In the transmitter unit 36 a signal of the desired frequency is generated in an oscillator 54 and amplified in a buffer-driver amplifier 56 and power amplifier 57. This signal then drives the transmitting coil 25 and results in the propagation of the primary magnetic field.

Two reference voltages are taken off by secondaries 58 and 59 inductively coupled to the transmitting coil 25, and all signals pass to the receiver end of our apparatus via the interconnecting cable 37.

In the null unit 38 one of the reference voltages from the pick-up coil 59 is split. into three channels of the r tion.

appropriate phase relationships and attenuated in an attenuation network 61. The separate signals after the desired attenuations are added together in the summing circuitry 62 and the sum signal is fed through a lead 63 and is developed across a resistor 64 in series with the receiving coil 26. Variable attenuators for the anoma lous in-phase and out-of phase nulling circuits in the at tenuation network 61 are controlled by servo motors and servo positioning potentiometers in the servo circuitry 47. Functional switching of the circuitry in this unit is accomplished by switching circuitry 66.

In the battery box 39 rechargeable batteries 67 supply all power requirements for the circuitry in the null unit 38 and the receiver unit 41.

In the receiverunit 41 the reference voltage from the transmitting secondary, or pick-up coil 58 is selectively phase shifted in a phase shifter 68 to bear a degree or 90 degree phase relationship to the primary field. This signal is then sent to a phase-sensitive demodulator 69 as a carrier reference.

' The sum signal of the voltages induced in the receiving coil 26 and the nulling signals developed across the series resistor 64 is amplified in a preamplifier 71 and nonoverloading limiting amplifiers 72 and 73 and thence fed to the input of the phase-sensitive demodulator 69. The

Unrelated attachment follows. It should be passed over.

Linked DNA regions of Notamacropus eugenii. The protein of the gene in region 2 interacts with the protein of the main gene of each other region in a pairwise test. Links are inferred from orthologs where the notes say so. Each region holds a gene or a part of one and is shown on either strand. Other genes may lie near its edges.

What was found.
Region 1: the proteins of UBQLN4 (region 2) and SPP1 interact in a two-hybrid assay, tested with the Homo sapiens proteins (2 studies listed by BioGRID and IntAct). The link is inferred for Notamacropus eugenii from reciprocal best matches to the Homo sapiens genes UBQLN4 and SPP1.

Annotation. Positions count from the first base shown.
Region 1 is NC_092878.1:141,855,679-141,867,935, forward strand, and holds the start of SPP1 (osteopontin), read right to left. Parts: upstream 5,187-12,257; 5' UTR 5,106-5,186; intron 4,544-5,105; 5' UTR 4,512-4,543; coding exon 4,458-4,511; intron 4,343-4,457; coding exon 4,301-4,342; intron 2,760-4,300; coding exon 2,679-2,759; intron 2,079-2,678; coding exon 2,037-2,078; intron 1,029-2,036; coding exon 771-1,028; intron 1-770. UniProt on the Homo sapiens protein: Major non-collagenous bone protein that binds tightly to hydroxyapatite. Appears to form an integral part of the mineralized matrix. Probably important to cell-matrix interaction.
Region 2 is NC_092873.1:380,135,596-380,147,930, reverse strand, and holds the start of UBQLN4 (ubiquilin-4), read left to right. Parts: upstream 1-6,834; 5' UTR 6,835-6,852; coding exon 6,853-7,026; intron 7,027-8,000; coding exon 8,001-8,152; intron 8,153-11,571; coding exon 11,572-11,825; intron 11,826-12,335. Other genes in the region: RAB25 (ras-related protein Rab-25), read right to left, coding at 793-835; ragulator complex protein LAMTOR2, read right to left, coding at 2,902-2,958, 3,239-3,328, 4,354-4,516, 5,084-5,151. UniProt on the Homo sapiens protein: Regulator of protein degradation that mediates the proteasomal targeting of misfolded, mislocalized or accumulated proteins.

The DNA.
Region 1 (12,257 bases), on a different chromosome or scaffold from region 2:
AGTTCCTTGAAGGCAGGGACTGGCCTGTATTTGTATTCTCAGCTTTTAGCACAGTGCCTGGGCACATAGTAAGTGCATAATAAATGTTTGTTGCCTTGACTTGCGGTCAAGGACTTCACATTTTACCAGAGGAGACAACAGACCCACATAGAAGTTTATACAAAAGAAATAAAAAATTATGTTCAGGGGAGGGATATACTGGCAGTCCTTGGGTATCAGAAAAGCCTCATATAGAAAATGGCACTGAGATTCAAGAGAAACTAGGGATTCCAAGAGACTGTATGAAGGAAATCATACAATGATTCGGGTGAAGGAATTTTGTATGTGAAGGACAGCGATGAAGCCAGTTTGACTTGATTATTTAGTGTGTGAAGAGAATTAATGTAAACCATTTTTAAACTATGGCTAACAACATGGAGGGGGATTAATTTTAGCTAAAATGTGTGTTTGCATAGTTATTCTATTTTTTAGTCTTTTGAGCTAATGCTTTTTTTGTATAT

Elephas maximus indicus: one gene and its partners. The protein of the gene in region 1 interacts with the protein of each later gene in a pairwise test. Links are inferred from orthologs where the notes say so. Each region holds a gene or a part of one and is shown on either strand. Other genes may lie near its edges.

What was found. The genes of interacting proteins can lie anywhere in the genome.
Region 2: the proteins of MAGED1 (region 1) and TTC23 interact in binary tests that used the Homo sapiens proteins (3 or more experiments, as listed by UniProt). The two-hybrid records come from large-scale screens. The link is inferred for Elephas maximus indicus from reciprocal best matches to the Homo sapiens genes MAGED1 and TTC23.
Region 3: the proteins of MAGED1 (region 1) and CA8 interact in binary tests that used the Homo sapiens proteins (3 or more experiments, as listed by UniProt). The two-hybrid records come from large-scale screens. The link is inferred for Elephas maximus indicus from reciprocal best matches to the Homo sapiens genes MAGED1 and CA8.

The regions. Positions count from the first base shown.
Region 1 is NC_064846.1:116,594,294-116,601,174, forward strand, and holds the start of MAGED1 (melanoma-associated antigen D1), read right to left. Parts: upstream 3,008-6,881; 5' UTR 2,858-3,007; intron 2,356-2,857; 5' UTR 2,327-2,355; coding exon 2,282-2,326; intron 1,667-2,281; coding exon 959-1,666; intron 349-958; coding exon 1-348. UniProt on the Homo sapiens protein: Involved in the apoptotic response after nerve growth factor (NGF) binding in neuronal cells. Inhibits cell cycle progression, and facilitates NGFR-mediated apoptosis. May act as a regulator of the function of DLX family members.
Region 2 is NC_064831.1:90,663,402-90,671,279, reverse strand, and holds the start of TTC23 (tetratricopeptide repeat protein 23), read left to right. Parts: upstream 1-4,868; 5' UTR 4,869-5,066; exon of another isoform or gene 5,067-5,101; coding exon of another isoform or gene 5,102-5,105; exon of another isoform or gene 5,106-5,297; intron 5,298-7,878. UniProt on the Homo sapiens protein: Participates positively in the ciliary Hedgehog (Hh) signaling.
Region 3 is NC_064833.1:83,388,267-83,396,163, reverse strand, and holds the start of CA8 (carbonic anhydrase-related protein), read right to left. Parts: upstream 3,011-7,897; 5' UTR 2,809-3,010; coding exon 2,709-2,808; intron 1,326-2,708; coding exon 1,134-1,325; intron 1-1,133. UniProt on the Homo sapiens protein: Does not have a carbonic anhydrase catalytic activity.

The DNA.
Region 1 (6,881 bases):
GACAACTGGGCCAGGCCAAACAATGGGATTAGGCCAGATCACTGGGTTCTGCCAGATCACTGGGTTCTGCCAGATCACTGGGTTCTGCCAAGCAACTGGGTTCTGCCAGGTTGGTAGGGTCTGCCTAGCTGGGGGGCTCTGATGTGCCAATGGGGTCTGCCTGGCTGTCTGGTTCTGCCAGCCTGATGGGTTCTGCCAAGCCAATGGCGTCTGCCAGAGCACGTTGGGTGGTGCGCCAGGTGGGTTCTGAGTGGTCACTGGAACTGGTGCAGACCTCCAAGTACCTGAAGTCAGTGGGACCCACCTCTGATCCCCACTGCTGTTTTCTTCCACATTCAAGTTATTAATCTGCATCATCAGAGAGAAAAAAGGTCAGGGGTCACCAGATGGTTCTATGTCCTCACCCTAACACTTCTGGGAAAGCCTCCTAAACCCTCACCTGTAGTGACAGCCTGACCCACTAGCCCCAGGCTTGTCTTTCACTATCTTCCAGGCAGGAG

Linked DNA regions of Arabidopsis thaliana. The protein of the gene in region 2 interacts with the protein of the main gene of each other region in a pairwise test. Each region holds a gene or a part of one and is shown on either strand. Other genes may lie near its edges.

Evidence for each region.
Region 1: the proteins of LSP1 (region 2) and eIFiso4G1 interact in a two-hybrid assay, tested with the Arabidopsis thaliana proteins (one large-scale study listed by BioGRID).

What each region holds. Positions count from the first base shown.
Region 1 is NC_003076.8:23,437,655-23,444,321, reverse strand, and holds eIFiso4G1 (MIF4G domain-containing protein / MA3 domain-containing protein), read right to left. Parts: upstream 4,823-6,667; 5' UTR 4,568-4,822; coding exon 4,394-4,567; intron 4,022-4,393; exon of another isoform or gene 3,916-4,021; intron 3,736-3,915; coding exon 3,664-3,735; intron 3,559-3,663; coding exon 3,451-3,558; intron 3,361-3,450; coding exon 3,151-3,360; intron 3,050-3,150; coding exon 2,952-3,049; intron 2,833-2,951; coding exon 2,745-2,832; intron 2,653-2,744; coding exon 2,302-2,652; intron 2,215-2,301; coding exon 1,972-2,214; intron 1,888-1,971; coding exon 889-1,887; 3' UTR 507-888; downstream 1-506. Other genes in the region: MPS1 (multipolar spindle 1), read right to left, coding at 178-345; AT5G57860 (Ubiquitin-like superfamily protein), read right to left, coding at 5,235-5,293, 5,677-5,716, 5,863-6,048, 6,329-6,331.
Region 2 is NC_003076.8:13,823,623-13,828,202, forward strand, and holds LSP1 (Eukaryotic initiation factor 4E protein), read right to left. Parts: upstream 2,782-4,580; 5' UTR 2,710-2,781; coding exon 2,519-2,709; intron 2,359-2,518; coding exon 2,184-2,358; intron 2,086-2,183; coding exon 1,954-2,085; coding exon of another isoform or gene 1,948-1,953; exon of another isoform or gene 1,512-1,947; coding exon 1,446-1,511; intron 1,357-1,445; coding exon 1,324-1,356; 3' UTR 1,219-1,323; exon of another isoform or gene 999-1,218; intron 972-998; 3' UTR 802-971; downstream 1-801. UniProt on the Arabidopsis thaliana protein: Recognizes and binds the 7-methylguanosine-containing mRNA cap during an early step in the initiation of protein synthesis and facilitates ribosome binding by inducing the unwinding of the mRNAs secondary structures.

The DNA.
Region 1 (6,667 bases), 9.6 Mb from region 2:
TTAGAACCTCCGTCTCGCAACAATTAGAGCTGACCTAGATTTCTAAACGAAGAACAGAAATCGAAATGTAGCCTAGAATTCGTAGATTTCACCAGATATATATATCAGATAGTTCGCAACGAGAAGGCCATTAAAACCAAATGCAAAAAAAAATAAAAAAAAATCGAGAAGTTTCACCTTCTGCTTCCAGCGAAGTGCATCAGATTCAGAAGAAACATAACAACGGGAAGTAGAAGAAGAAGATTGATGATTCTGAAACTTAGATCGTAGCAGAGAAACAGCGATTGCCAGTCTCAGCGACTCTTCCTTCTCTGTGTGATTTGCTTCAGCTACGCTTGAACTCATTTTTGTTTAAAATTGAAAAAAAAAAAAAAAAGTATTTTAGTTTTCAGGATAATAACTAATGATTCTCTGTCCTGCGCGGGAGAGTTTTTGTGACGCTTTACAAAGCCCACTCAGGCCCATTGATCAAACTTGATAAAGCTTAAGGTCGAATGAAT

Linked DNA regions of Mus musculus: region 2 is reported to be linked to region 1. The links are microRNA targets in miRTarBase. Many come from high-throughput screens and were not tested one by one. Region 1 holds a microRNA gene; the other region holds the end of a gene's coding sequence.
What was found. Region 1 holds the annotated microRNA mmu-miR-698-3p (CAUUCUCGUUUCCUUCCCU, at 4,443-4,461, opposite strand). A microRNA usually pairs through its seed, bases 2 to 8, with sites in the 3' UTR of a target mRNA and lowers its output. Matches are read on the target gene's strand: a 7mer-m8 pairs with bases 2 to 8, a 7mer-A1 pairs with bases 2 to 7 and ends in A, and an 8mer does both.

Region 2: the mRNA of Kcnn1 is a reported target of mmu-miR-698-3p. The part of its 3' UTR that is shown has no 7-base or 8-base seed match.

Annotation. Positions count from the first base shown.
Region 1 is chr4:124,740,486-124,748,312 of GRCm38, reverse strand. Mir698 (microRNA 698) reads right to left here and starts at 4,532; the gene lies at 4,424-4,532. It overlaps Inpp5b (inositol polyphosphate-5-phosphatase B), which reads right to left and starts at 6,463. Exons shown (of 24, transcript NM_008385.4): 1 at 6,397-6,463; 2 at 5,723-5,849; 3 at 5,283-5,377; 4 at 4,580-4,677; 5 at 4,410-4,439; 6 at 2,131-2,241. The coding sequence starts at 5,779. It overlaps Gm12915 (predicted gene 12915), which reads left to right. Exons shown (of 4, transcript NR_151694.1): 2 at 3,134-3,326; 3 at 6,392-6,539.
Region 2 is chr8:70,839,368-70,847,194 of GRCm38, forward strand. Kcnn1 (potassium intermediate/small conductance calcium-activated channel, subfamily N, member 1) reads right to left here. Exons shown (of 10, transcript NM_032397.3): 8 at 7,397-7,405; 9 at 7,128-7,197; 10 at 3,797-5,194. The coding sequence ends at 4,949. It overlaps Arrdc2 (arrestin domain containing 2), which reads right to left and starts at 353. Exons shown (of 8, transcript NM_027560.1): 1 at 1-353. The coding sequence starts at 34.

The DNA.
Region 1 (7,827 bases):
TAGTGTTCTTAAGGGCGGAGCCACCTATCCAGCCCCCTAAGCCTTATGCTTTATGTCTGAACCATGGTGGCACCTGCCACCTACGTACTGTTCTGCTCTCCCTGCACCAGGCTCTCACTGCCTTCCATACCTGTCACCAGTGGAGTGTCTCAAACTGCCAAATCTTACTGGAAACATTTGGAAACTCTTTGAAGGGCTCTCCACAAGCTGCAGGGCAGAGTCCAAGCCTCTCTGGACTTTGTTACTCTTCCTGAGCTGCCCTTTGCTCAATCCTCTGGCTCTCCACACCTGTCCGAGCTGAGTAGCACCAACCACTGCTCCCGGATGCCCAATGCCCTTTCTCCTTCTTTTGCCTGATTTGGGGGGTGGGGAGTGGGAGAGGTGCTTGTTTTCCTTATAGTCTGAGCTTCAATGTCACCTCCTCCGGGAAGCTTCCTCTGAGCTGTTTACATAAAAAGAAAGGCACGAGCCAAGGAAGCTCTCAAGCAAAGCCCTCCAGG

D.C. output of the phase sensitive demodulator 69 is sentup tothe operators control console '29 through a lead wire 74. where it is further amplified by the null amplifier 52 and then displayed on the null meter 53.

Functional switching of the circuitry in the receiver unit is accomplished by switching circuitry 76 also under control of the switching control circuit 51 in the operators control'console 29. I

The last unit in the drill hole is the receiving coil 26 in which are induced voltages under the effects of the various magnetic fields that are present at the coil posi- FIGURE5.

Reference is now made to FIGURE whichincl'udes a schematic diagram with portions in block diagram form of the electronic circuitry in the operators control console.

The power input to the operators control console 29 can ,be either 115 volts or 230 volts 60 cycles per second power by selection of appropriately wired power plugs. Secondaries of a main power transformer (not shown) furnish voltages necessary for a plurality of power supplies which are described as follows:

(1) A regulated transmitter supply 42' furnishes a regulated +70 volts which is the power source for the transmitter unit. via lead wire 77 through a series milliammeter 78 for monitoring the total current drawn by the transmitter, the milliammeter providing a means of monitoring the operating state of the transmitter;

(2) A reference voltage supply 43 which furnishes a regulated 300 volts for operation of various amplifiers in the control console and for deriving an 87 volt reference for the servo system positioning potentiometers; and